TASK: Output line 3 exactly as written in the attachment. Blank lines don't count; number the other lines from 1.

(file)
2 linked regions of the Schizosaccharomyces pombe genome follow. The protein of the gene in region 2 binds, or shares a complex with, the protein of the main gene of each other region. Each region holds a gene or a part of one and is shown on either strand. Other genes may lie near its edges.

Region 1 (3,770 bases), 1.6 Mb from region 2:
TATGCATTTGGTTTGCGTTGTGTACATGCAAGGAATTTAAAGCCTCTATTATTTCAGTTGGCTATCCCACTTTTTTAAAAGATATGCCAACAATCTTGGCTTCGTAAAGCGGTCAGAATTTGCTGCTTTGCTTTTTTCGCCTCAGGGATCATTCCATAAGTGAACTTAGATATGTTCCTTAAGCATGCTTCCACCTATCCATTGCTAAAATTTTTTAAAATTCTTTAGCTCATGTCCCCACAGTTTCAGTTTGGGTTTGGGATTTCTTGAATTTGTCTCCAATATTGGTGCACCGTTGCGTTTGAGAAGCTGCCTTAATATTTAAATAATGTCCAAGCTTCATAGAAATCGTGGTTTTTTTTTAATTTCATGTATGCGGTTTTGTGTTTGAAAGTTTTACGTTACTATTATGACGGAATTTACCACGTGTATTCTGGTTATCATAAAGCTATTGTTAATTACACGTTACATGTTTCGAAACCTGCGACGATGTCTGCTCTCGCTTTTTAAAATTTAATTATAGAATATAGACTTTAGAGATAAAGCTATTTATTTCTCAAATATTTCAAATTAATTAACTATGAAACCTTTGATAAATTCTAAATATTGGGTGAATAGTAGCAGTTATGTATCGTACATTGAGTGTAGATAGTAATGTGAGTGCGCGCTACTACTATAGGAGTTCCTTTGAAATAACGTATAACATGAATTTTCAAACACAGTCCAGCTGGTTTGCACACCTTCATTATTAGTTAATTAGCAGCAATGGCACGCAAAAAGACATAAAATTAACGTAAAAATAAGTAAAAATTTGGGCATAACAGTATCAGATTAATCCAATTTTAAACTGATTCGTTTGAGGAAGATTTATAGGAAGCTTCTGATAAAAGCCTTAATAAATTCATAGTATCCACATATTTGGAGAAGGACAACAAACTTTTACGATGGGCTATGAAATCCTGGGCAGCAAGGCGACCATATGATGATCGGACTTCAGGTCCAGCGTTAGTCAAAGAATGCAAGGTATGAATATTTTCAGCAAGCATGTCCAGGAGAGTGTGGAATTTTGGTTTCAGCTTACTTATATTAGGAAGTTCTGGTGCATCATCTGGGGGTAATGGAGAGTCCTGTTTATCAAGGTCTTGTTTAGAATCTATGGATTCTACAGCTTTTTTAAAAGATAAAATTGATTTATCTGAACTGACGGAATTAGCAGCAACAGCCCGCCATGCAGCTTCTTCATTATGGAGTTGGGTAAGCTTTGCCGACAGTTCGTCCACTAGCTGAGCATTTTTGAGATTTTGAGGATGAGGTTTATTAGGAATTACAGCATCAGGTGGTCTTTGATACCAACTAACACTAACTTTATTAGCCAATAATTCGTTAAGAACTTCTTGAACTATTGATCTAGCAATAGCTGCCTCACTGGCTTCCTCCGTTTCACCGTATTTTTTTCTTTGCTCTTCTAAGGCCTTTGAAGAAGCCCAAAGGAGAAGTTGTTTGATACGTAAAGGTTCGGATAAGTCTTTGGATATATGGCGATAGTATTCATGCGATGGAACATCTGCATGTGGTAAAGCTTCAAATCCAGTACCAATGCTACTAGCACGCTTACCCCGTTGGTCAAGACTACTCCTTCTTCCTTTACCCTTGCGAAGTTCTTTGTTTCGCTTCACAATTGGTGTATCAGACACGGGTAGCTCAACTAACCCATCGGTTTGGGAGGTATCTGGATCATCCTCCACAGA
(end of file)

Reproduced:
TATGCATTTGGTTTGCGTTGTGTACATGCAAGGAATTTAAAGCCTCTATTATTTCAGTTGGCTATCCCACTTTTTTAAAAGATATGCCAACAATCTTGGCTTCGTAAAGCGGTCAGAATTTGCTGCTTTGCTTTTTTCGCCTCAGGGATCATTCCATAAGTGAACTTAGATATGTTCCTTAAGCATGCTTCCACCTATCCATTGCTAAAATTTTTTAAAATTCTTTAGCTCATGTCCCCACAGTTTCAGTTTGGGTTTGGGATTTCTTGAATTTGTCTCCAATATTGGTGCACCGTTGCGTTTGAGAAGCTGCCTTAATATTTAAATAATGTCCAAGCTTCATAGAAATCGTGGTTTTTTTTTAATTTCATGTATGCGGTTTTGTGTTTGAAAGTTTTACGTTACTATTATGACGGAATTTACCACGTGTATTCTGGTTATCATAAAGCTATTGTTAATTACACGTTACATGTTTCGAAACCTGCGACGATGTCTGCTCTCGCTTTTTAAAATTTAATTATAGAATATAGACTTTAGAGATAAAGCTATTTATTTCTCAAATATTTCAAATTAATTAACTATGAAACCTTTGATAAATTCTAAATATTGGGTGAATAGTAGCAGTTATGTATCGTACATTGAGTGTAGATAGTAATGTGAGTGCGCGCTACTACTATAGGAGTTCCTTTGAAATAACGTATAACATGAATTTTCAAACACAGTCCAGCTGGTTTGCACACCTTCATTATTAGTTAATTAGCAGCAATGGCACGCAAAAAGACATAAAATTAACGTAAAAATAAGTAAAAATTTGGGCATAACAGTATCAGATTAATCCAATTTTAAACTGATTCGTTTGAGGAAGATTTATAGGAAGCTTCTGATAAAAGCCTTAATAAATTCATAGTATCCACATATTTGGAGAAGGACAACAAACTTTTACGATGGGCTATGAAATCCTGGGCAGCAAGGCGACCATATGATGATCGGACTTCAGGTCCAGCGTTAGTCAAAGAATGCAAGGTATGAATATTTTCAGCAAGCATGTCCAGGAGAGTGTGGAATTTTGGTTTCAGCTTACTTATATTAGGAAGTTCTGGTGCATCATCTGGGGGTAATGGAGAGTCCTGTTTATCAAGGTCTTGTTTAGAATCTATGGATTCTACAGCTTTTTTAAAAGATAAAATTGATTTATCTGAACTGACGGAATTAGCAGCAACAGCCCGCCATGCAGCTTCTTCATTATGGAGTTGGGTAAGCTTTGCCGACAGTTCGTCCACTAGCTGAGCATTTTTGAGATTTTGAGGATGAGGTTTATTAGGAATTACAGCATCAGGTGGTCTTTGATACCAACTAACACTAACTTTATTAGCCAATAATTCGTTAAGAACTTCTTGAACTATTGATCTAGCAATAGCTGCCTCACTGGCTTCCTCCGTTTCACCGTATTTTTTTCTTTGCTCTTCTAAGGCCTTTGAAGAAGCCCAAAGGAGAAGTTGTTTGATACGTAAAGGTTCGGATAAGTCTTTGGATATATGGCGATAGTATTCATGCGATGGAACATCTGCATGTGGTAAAGCTTCAAATCCAGTACCAATGCTACTAGCACGCTTACCCCGTTGGTCAAGACTACTCCTTCTTCCTTTACCCTTGCGAAGTTCTTTGTTTCGCTTCACAATTGGTGTATCAGACACGGGTAGCTCAACTAACCCATCGGTTTGGGAGGTATCTGGATCATCCTCCACAGA